I had to eat my pride. I had to say, well, time for a new project. I moved the old source code to another directory, not destroying it, and relabeled it as "prototype". I then decided to do something I had never done before on this project -- write a functional specification with some typical use-cases inside. I wrote it in my favorite text editor with ASCII chars. -- nothing special. That exercise made me feel really good. It energized me. I had so much energy that I needed to purchase a voice recorder for my long commute so that I could talk about setting goals and what I would commit to as far as a project schedule.

Starting fresh, I knew that I still had a good deal of my old code base as valid code to reuse. I then agreed to NO MORE PHP/HTML INTERLEAVING! Instead, I would consider the entire GUI of the web app as a set of gadgets. A page class would be necessary, and 100% of all HTML would need to be included in that class. Starting fresh also allowed me to integrate in more CSS and use DIVs for mostly everything except tabular data such as rows from a database. For those, I would use TABLEs because DIVs don't do a great job, without a lot of effort, in creating columns and rows in such a way that everything stays aligned. I mean, I'm sure I could master it, but then that's wasted too much effort when an ordinary TABLE will do. So, I bent a little to the TABLE-less HTML crowd and am now about 95% DIVs.

It was a lot of effort at first to make this page class. I probably spent about 2.5 weeks building it. It has transformed my app into something that looks stunning on the screen to me, and, again, this is energizing me.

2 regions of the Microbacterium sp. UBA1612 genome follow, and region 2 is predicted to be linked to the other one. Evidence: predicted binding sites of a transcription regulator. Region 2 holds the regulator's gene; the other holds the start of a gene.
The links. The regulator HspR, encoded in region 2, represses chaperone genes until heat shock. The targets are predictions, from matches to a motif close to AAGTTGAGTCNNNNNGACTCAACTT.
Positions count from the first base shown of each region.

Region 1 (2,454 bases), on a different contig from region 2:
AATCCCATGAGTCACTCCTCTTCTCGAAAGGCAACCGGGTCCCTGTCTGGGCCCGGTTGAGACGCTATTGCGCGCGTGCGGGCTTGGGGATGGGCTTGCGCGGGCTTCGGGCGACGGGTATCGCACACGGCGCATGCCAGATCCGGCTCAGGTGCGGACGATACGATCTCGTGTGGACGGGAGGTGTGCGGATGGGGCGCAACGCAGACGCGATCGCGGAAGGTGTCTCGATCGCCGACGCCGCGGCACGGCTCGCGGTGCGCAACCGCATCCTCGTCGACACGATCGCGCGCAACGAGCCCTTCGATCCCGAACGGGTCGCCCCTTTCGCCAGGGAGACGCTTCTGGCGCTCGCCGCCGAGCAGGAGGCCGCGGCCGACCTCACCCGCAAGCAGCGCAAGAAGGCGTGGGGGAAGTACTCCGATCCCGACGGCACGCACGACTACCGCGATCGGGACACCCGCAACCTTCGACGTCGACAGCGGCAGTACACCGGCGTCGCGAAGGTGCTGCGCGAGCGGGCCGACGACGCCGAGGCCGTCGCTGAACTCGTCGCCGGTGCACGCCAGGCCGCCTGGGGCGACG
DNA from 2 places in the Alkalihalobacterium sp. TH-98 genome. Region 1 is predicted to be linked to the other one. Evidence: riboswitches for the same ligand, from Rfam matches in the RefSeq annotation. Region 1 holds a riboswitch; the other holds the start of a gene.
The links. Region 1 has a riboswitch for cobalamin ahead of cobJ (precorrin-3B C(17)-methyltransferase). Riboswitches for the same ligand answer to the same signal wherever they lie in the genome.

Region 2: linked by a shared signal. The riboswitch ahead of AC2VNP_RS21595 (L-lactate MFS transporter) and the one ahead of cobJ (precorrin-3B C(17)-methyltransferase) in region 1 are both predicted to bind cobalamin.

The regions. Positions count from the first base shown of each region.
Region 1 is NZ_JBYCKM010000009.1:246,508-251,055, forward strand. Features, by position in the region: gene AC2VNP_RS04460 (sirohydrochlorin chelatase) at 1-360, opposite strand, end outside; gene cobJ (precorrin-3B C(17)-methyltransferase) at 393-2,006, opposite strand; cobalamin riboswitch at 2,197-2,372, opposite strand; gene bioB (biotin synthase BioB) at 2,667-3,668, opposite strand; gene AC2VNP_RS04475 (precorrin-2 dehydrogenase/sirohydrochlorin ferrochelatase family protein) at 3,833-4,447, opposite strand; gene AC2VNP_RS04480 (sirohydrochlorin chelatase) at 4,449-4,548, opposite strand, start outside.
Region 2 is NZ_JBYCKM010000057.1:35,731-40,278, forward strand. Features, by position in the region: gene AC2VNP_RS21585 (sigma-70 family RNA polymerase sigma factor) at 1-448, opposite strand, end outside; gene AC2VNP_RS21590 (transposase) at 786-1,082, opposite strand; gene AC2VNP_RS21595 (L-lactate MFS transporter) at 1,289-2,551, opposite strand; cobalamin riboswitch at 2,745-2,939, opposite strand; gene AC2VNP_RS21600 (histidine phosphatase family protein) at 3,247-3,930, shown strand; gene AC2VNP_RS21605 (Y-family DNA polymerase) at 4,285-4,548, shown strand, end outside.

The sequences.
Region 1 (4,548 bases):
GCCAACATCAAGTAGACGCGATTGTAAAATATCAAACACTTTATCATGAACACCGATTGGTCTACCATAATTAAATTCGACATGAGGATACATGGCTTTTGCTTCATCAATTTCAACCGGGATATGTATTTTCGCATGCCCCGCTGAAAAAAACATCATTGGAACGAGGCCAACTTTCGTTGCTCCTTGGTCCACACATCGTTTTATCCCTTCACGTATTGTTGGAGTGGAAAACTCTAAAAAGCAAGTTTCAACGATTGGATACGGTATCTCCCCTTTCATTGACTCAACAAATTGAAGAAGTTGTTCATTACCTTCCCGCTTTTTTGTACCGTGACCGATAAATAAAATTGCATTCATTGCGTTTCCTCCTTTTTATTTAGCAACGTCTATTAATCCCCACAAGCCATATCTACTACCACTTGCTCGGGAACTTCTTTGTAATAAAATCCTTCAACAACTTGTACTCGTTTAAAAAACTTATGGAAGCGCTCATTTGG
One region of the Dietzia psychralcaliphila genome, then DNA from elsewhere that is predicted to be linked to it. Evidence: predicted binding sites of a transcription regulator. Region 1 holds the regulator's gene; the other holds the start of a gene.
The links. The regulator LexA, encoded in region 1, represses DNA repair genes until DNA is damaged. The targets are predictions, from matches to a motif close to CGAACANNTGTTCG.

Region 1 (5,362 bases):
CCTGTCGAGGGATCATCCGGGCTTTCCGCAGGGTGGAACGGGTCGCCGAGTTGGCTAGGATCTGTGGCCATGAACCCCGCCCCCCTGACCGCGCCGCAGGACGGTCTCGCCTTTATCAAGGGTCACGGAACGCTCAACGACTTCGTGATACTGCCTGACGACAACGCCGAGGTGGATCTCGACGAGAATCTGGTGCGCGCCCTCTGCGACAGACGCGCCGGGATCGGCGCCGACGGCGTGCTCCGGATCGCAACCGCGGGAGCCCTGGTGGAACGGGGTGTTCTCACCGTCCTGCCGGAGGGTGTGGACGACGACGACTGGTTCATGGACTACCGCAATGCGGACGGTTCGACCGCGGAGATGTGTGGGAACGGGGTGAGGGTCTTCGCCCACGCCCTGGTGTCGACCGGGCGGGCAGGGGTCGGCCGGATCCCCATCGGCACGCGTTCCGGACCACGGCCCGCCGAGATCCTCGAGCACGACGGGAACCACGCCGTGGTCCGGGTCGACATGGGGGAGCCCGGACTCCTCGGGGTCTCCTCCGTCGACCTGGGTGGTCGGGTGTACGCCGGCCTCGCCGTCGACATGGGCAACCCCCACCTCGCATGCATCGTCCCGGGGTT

So, with the introduction of the page class, and the purity of this new project, and a smooth functional specification that draws from an almost-finished prototype that took me several years to build, I'm actually getting things done very rapidly now. I also use OOP the smart way, in my opinion, rather than, to quote South Park, assert my authoritaaaaaaay and look like I'm actually getting something done when I am not.

And a sidenote. Some might ask why I don't just go ugly early and release this code as is. This is especially a GPL/GNU/FLOSS programmer trait. For me, however, I'm too selfish. I'm like an artist. The beta from me has to be so clean on the inside as well as the outside of the code, and so hip with sensible features, and yet still follow a Keep It Simple methodology, that I cannot release it until it's ready. And right now, it's like going into a garage and seeing a Ferrari laying in parts on the floor. The thing's a beauty when put together, but it's embarrassing when left on the floor. However, once the beta goes out, I will be amenable to customization and improvement. There will be no more Cathedral-style programming for it after it goes beta. It will be Bazaar-style programming from there on out.

But most of all, if I'm writing this, and you're reading it, then we're not getting back to work and we should be. I guess I cannot be all about coding and not about communing. I had to take a quick break. Good luck with your startup, too!